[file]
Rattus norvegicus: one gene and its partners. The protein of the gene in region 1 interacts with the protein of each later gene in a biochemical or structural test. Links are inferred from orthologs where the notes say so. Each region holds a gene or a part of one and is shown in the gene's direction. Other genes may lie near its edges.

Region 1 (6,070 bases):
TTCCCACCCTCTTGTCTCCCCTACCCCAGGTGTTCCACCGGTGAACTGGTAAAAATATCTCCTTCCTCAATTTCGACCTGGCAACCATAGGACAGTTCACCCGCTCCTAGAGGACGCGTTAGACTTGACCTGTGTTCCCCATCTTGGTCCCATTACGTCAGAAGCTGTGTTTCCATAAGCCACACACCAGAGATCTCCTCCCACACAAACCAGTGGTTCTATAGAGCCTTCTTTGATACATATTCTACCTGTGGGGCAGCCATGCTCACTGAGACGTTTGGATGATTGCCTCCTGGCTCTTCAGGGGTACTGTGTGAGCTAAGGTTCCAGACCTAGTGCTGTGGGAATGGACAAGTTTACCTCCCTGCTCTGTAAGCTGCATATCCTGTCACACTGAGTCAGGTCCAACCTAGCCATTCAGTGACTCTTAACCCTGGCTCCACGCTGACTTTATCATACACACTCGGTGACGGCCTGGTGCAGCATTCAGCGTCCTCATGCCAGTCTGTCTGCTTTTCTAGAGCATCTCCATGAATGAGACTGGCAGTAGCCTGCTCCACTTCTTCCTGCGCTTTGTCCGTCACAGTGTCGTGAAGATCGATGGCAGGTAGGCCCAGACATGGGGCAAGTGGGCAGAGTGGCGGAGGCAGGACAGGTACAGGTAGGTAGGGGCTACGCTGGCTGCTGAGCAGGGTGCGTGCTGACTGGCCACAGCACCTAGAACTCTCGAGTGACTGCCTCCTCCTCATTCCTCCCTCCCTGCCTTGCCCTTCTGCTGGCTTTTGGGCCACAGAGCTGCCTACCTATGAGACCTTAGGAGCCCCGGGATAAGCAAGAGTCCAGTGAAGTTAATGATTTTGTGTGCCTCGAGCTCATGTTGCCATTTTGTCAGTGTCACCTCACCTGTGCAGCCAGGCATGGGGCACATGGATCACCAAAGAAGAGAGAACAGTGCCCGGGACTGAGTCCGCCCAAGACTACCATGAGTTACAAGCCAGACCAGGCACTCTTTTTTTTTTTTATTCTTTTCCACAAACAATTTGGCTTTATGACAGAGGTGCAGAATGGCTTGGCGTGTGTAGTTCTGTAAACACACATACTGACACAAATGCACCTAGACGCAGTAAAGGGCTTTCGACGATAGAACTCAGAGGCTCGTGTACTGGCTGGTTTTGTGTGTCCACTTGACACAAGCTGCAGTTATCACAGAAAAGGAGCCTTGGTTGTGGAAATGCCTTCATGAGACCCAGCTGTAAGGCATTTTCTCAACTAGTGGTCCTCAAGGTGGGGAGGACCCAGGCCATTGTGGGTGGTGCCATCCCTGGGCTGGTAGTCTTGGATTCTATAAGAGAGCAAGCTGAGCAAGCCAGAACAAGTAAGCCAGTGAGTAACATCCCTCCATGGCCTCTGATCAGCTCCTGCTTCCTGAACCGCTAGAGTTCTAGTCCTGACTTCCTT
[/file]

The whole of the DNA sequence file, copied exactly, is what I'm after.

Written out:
Rattus norvegicus: one gene and its partners. The protein of the gene in region 1 interacts with the protein of each later gene in a biochemical or structural test. Links are inferred from orthologs where the notes say so. Each region holds a gene or a part of one and is shown in the gene's direction. Other genes may lie near its edges.

Region 1 (6,070 bases):
TTCCCACCCTCTTGTCTCCCCTACCCCAGGTGTTCCACCGGTGAACTGGTAAAAATATCTCCTTCCTCAATTTCGACCTGGCAACCATAGGACAGTTCACCCGCTCCTAGAGGACGCGTTAGACTTGACCTGTGTTCCCCATCTTGGTCCCATTACGTCAGAAGCTGTGTTTCCATAAGCCACACACCAGAGATCTCCTCCCACACAAACCAGTGGTTCTATAGAGCCTTCTTTGATACATATTCTACCTGTGGGGCAGCCATGCTCACTGAGACGTTTGGATGATTGCCTCCTGGCTCTTCAGGGGTACTGTGTGAGCTAAGGTTCCAGACCTAGTGCTGTGGGAATGGACAAGTTTACCTCCCTGCTCTGTAAGCTGCATATCCTGTCACACTGAGTCAGGTCCAACCTAGCCATTCAGTGACTCTTAACCCTGGCTCCACGCTGACTTTATCATACACACTCGGTGACGGCCTGGTGCAGCATTCAGCGTCCTCATGCCAGTCTGTCTGCTTTTCTAGAGCATCTCCATGAATGAGACTGGCAGTAGCCTGCTCCACTTCTTCCTGCGCTTTGTCCGTCACAGTGTCGTGAAGATCGATGGCAGGTAGGCCCAGACATGGGGCAAGTGGGCAGAGTGGCGGAGGCAGGACAGGTACAGGTAGGTAGGGGCTACGCTGGCTGCTGAGCAGGGTGCGTGCTGACTGGCCACAGCACCTAGAACTCTCGAGTGACTGCCTCCTCCTCATTCCTCCCTCCCTGCCTTGCCCTTCTGCTGGCTTTTGGGCCACAGAGCTGCCTACCTATGAGACCTTAGGAGCCCCGGGATAAGCAAGAGTCCAGTGAAGTTAATGATTTTGTGTGCCTCGAGCTCATGTTGCCATTTTGTCAGTGTCACCTCACCTGTGCAGCCAGGCATGGGGCACATGGATCACCAAAGAAGAGAGAACAGTGCCCGGGACTGAGTCCGCCCAAGACTACCATGAGTTACAAGCCAGACCAGGCACTCTTTTTTTTTTTTATTCTTTTCCACAAACAATTTGGCTTTATGACAGAGGTGCAGAATGGCTTGGCGTGTGTAGTTCTGTAAACACACATACTGACACAAATGCACCTAGACGCAGTAAAGGGCTTTCGACGATAGAACTCAGAGGCTCGTGTACTGGCTGGTTTTGTGTGTCCACTTGACACAAGCTGCAGTTATCACAGAAAAGGAGCCTTGGTTGTGGAAATGCCTTCATGAGACCCAGCTGTAAGGCATTTTCTCAACTAGTGGTCCTCAAGGTGGGGAGGACCCAGGCCATTGTGGGTGGTGCCATCCCTGGGCTGGTAGTCTTGGATTCTATAAGAGAGCAAGCTGAGCAAGCCAGAACAAGTAAGCCAGTGAGTAACATCCCTCCATGGCCTCTGATCAGCTCCTGCTTCCTGAACCGCTAGAGTTCTAGTCCTGACTTCCTT